Classics and White Supremacy

In an essay published a few days ago, James Kierstead responds to arguments by Rebecca Kennedy and Donna Zuckerberg that the discipline of classics is complicit in white supremacy. The problem of Kierstead’s critique lies in his failure, deliberate or not, to understand what Kennedy (K.) and Zuckerberg (Z.) mean by white supremacy.

The claim is that classics as a field is complicit in white supremacism, an ideology that holds that “the white race is inherently superior to other races and that white people should have control over people of other races” (to use a standard definition that strikes me as reflecting most people’s understanding of the term).

It is telling, I think, that the link embedded in the article does not work well (it is only a link to Merriam-Webster). In the same way the appeal to “most people’s understanding” is disingenuous. To evaluate fairly the claims we need to know what K. and Z. mean by “white supremacy.” A far more nuanced discussion, which would have helped the author see what K. and Z. were talking about, can be found in the Atlantic. I quote from a quotation by David Gillborn found in that article

“By ‘white supremacy’ I do not mean to allude only to the self-conscious racism of white supremacist hate groups. I refer instead to a political, economic and cultural system in which whites overwhelmingly control power and material resources, conscious and unconscious ideas of white superiority and entitlement are widespread, and relations of white dominance and non-white subordination are daily reenacted across a broad array of institutions and social settings.”

Understanding the implications of the systems of power that in large and small ways exclude people of color, just as they have and continue to exclude Jews and women, makes it easy to see why this article goes so far off the rails in its failure to deal with the real questions. Kierstead continues his odd insistence on controlling the terms of the discussion.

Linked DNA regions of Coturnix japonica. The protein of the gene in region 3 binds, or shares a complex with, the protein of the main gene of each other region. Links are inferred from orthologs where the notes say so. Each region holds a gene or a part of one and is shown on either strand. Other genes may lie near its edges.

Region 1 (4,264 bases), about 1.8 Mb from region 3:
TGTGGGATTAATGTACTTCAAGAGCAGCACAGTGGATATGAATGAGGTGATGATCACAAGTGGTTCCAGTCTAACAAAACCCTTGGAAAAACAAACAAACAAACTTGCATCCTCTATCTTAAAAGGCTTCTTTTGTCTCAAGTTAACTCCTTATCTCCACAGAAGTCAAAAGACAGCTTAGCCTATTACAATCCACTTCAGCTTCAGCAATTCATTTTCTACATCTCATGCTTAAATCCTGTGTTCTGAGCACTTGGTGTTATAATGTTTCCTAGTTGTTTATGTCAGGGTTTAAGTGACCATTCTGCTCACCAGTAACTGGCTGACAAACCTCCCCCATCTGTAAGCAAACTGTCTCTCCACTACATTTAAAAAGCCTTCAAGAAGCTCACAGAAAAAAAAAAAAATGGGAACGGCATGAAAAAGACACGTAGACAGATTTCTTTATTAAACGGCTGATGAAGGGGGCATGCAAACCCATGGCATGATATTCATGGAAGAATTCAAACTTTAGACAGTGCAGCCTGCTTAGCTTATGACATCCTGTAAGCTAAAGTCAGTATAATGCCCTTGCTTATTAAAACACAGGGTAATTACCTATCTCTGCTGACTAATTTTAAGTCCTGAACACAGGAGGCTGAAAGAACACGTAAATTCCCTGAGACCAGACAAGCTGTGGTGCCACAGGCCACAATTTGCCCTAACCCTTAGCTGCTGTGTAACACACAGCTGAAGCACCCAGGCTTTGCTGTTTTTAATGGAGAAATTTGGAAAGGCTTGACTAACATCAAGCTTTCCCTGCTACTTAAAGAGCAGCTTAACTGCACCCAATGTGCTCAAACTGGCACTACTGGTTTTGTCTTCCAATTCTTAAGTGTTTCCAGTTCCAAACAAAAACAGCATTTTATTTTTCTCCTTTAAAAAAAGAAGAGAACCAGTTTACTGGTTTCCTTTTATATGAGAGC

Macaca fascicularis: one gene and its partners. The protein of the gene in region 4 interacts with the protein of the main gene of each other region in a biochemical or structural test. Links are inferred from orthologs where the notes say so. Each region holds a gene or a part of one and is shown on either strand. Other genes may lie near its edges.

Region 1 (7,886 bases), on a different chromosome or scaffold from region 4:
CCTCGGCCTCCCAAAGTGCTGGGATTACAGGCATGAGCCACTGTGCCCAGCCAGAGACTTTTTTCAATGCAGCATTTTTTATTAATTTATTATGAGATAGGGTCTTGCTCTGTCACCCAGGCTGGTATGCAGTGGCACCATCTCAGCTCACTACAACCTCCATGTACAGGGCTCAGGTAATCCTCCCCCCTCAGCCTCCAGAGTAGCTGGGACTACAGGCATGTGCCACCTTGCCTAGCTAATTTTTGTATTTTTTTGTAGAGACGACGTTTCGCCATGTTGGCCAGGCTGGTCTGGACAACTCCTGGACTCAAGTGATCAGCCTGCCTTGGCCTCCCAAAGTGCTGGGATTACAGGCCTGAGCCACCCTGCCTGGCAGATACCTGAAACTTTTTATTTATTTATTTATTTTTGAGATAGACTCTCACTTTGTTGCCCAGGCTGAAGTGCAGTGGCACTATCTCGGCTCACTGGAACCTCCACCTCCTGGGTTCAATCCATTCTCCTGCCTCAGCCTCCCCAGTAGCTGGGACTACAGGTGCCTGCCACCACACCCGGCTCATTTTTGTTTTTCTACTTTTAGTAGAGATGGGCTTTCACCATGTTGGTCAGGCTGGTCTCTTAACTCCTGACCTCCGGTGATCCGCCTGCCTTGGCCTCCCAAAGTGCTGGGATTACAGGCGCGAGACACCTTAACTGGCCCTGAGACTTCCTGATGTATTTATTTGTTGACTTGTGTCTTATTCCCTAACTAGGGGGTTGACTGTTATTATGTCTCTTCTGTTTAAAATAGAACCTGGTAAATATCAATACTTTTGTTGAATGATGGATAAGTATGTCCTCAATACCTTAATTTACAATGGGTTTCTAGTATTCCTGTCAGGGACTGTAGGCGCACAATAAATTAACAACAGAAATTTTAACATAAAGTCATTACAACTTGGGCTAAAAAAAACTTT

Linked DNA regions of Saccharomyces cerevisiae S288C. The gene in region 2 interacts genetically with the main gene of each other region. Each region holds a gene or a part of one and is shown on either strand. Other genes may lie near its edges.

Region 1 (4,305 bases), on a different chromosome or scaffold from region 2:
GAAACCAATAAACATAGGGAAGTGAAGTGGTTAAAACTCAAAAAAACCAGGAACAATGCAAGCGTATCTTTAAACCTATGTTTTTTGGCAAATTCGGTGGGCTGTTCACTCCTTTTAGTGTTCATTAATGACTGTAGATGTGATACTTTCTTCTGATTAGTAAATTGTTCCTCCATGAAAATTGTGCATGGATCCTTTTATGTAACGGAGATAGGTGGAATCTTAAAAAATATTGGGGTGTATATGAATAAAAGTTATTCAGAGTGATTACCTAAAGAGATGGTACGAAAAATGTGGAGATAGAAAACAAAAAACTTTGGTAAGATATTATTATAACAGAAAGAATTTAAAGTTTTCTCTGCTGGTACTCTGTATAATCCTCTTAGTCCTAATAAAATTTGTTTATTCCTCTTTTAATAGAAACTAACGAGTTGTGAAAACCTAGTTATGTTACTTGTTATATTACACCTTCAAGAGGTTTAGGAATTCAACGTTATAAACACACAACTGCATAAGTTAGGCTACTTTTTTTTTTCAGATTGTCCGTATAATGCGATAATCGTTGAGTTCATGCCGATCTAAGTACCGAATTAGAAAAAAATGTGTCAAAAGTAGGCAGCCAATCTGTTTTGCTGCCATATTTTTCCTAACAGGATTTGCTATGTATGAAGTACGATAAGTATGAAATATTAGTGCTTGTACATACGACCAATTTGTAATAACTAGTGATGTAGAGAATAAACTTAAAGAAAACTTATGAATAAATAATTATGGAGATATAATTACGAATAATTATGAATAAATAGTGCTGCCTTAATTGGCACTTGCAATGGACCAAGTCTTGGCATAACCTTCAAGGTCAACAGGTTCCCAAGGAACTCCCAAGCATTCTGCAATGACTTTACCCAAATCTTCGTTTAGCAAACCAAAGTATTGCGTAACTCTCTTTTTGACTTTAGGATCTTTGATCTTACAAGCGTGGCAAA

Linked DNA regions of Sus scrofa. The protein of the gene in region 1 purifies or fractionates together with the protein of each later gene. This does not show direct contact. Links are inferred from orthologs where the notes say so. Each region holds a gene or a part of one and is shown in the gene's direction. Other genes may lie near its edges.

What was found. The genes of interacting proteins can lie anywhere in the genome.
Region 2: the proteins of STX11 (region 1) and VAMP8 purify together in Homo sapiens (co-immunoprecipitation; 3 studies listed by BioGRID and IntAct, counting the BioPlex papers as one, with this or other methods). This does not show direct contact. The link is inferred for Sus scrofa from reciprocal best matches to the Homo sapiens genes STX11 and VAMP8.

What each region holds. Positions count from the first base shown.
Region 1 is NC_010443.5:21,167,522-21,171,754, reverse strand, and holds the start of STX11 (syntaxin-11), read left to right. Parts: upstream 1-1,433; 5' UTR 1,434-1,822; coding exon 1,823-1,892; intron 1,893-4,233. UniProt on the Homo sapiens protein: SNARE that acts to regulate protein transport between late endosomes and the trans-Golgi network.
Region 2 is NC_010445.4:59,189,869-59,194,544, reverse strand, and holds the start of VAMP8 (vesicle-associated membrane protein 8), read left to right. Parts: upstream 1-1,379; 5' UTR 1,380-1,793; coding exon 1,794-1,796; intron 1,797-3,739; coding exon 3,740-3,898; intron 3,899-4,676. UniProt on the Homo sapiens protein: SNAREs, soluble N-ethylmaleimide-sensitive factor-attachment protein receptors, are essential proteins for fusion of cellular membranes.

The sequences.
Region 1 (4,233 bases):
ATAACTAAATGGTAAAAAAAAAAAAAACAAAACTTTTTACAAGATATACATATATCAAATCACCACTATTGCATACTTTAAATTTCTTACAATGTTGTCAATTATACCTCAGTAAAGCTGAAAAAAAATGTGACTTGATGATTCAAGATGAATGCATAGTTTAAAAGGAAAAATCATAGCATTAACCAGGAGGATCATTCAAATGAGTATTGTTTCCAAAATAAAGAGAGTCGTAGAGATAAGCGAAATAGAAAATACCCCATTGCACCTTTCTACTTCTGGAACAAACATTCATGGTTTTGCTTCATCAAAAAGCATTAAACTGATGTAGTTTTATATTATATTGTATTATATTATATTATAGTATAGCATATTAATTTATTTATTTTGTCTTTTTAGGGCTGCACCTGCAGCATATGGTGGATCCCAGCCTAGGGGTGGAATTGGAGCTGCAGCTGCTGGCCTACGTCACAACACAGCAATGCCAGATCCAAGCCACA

What kind of evidence would allow us to evaluate whether, or to what extent, this claim holds up? The kind of evidence that would convince me might include classics academics arguing that white people are inherently superior, organizing panels discussing how white people might gain control over people of other races, and so on. That may seem a pretty high bar, but that’s the bar that it seems appropriate to set in assessing the very ambitious claim that’s been made.

In fact, he only accepts explicit racist remarks from academic classicists as evidence for white supremacy. Of course, these exist, but they are not the point. The fact that explicitly sexist remarks are relatively infrequent in academic discussions does not mean that patriarchy is dead, that sexism does not exist. Antisemitism has not died because you have a Jewish friend. We have been discussing a system that allows Kierstead to deny the lived experience of people of color because the only evidence that will convince him is enough instances of explicit racism. And what will be enough?

If he were serious about understanding and evaluating the complicity of the study of the ancient Greek and Roman world in systems of whiteness, then he would have to do a bit more research and thinking. James Baldwin might be a good starting place (Dark Days, Esquire 1980). But there is much more to read. Do the necessary research about what critical race scholars mean by “white supremacy” and review the essays of K. and Z., then ask your question again: what kinds of evidence would allow us to evaluate whether the Western Civilization narrative is systematic privileging of whiteness?

Update: I published another post on this topic, looking at how I understand the claim Classics and White Supremacy are intwined: Classics and White Supremacy Again.

The online pseudonym of the other online pseudonym Leopold “Poldy” Bloom. Really, tho, who I am doesn’t matter.